You probably know the short answer to this - yes, dogs can sense danger. Too many times have we watches in movies and TV shows dogs barking to show “something’s not right”. But how accurate is this portrayal?
Do dogs really have the power to sense something’s off when humans don’t? Is it precognition? Or is it some other ability to pick up subtle signs that we cannot? Whether it is something easily explained by science or in the domain of mysticism, dogs do seem to have a knack of sensing danger.
Book First Walk Free!
Signs Your Dog is Sensing Danger
From a burglar to a tornado, danger can take many forms. Our canine family members have remarkable senses of smell and hearing, which helps them pick up clues to the many forms of danger that may be near you. Once they pick up these clues, as subtle as they may be, the dogs will react. For instance, you may see them scratching on the door, whining, or barking.
Generally, your dog will act in an unusual way when sensing danger. Being hyperactive, shaking, or hiding at an unusual time, are among the signs you should watch out for. Persistent barking will most easily grab your attention. Just be sure to pay attention to other, less loud behaviors described above.
If your dog seems to be uncharacteristically following someone, you may want to alert that person. Sometimes, a dog's 6th sense draws them towards people who are about to run into some trouble. So their seemingly undue attention can be a sign of some danger related to that person.
Of course, if the dog is responding negatively towards a person, usually someone you don’t know, that person may be the source of danger. This may be something your dog does with every stranger. So once again, your knowledge of what constitutes usual and unusual behavior for your dog will help you better judge whether he may be sensing danger.
Your pooch may be trying to signal you of an impending danger. You know your dog the best, so you will know what behavior is most likely unexplained by common issues like hunger or fleas. You will be doing yourself a big favor by correctly reacting to your dog’s reaction to potential danger.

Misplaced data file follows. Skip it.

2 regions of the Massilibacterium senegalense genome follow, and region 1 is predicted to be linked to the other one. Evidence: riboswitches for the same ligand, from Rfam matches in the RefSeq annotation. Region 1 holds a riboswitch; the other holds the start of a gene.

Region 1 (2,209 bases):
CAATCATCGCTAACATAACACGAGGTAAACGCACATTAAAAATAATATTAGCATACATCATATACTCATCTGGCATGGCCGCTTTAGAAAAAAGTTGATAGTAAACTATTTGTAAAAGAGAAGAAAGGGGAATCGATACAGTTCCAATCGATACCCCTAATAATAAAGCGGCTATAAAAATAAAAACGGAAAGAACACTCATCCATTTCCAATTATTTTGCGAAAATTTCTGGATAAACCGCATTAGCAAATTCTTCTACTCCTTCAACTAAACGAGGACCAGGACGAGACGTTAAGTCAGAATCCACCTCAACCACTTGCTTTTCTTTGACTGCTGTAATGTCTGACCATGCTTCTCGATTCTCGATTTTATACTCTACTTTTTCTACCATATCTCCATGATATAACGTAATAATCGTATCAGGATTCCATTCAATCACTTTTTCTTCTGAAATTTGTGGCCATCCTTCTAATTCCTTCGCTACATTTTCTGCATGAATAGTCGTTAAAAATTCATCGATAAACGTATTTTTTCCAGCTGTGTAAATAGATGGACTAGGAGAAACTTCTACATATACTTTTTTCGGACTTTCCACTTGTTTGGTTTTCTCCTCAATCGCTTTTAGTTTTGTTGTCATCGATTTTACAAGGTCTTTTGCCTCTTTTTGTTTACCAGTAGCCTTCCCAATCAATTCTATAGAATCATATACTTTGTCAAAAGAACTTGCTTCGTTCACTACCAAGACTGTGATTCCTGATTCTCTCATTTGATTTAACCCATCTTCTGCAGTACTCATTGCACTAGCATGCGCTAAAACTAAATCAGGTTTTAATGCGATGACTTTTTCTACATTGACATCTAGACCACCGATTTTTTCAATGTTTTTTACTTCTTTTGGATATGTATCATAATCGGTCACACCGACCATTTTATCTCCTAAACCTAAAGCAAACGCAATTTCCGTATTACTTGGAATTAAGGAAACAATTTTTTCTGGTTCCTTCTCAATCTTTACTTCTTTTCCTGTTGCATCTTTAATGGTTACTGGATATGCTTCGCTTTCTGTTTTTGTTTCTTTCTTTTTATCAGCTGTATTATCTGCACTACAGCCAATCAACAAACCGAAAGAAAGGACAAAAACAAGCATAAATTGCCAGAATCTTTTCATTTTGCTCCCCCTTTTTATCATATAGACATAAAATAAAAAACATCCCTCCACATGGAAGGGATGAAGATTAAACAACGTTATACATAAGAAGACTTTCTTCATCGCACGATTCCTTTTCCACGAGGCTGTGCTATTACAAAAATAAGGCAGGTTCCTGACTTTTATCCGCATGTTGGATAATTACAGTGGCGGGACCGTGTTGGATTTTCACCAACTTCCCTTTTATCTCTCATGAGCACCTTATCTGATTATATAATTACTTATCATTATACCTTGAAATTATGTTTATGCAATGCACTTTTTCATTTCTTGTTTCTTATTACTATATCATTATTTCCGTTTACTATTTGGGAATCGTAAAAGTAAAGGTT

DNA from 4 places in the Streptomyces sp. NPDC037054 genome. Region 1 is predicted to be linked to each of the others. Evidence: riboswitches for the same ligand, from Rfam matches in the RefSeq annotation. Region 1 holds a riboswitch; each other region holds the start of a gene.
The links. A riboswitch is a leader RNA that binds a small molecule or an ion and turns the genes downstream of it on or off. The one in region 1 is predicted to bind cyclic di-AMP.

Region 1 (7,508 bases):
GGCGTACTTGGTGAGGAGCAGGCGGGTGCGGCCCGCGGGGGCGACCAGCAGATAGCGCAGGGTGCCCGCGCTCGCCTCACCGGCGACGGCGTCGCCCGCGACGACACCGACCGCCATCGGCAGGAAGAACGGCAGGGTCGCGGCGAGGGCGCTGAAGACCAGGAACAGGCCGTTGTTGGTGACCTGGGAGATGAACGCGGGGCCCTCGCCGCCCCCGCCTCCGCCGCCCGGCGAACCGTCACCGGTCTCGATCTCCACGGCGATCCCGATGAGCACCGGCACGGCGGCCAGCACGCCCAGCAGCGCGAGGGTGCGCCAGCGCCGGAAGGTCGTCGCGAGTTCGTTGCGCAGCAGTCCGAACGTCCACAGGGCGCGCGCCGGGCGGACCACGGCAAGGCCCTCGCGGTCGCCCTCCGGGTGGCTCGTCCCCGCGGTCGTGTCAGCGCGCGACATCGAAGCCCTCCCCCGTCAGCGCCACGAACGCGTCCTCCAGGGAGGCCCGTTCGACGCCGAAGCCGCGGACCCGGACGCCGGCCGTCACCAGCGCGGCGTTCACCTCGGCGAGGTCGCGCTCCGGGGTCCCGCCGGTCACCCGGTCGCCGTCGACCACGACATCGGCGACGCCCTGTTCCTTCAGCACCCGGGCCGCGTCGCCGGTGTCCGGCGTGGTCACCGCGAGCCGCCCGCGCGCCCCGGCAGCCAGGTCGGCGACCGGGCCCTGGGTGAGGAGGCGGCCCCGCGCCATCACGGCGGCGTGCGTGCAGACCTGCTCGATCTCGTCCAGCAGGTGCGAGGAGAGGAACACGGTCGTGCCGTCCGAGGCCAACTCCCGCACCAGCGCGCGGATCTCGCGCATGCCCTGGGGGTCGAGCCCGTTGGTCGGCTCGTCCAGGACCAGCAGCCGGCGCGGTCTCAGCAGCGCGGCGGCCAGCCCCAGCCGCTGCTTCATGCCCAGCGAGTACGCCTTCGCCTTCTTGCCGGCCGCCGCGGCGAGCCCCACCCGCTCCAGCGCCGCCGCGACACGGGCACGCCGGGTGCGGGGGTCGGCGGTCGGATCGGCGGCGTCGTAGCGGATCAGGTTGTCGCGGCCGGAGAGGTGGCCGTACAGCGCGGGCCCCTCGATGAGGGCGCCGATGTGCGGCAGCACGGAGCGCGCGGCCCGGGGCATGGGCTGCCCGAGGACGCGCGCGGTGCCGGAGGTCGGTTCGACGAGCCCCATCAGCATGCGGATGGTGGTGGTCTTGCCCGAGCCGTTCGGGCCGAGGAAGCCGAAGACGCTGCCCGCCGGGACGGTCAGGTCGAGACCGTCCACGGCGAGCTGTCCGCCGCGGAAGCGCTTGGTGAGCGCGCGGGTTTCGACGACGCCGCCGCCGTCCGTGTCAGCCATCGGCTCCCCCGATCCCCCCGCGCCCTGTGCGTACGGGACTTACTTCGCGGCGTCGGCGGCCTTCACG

- Jumping up
- Erratic behavior
- Running away
History of Dogs Sensing Danger
Dogs are genetically programmed to survive in the wild. Considering they have descended from wolves, this kind of makes sense. Throughout the ages, dogs have impressed humans with their ability to detect danger before it was upon their human masters. This ability has saved lives on several occasions. We have all heard stories of heroic dogs sounding the alarm, protecting the lives and properties of their owners.
There was the story covered on CNN of a family dog called Duke. Although he was usually a very obedient dog, he jumped on his owners’ bed in the middle of the night. The couple checked on their 9-week-old baby to find she wasn’t breathing. They called 911 and the paramedics arrived to revive the baby.
From wars to law enforcement, dogs have been proving their innate abilities to detect danger in the most crucial times. Other times, the backdrop may not be so dramatic, but the results just as crucial; like that of saving a life in just another day at home.Despite living in the digital age, we are still baffled, and impressed by such stories that we continue to hear. These are not just tales of long ago that we can file away under folklore, but modern-day encounters that people continue to share. Considering the positive results of such stories, we can only hope that these stories are not simply a part of history!
Science of Dogs Sensing Danger
Given how well dogs play the role of personal warning sirens, they have been the focus of scientists for a long time. The closest science has come to explaining a dog’s ability to sense danger is defining just how acute their senses of hearing and smell are. While not better than humans, their sense of sight is different than ours.In addition to their super smell, dogs can hear frequencies up to 60 Hz, while human hearing maxes out at 20 Hz. These superhuman abilities enable them to sense things like change in barometric pressure as a tornado is forming. Plus, scientists have discovered that dogs may have UV vision. This means they might be much better at seeing at night, taking in details that we never could.
Training Your Dog to Signal Danger
First, you should be on the lookout for signs of your dog picking up on potential danger. We discussed above what those signs may be. Of course, you want to avoid any danger that your dog may have sensed. If possible, quickly check the TV or news on your mobile for any warnings of storms or earthquakes. You should also check common danger issues in your surroundings.
For instance, if you’re at home, see whether you left something on the stove, or if there’s something wrong with the wiring somewhere. If you have kids, check on them. Also, let your dog see you’re not sitting around ignoring them. Reassure them if you have to.
Even if it turns out to be nothing, you don’t want to discourage their behavior in case you’re in some real danger and the dog learns the wrong lesson of not reacting as strongly to it in front of you. This is one of those occasions where being a gentle and attentive dog owner pays off big time. It may even save your life one day.
To make yourself better prepared for such situations, it’s best to be well-read on stories about dogs sensing danger. What other people have experienced may help you locate an issue in your zone more quickly. If your dog happens to alert you to some actual danger, share your story so others can benefit!
How to React When Your Dog Senses Danger:
Check the internet or TV for any storm or earthquake alerts.
Check on your kids.
If possible, find a safe place to be.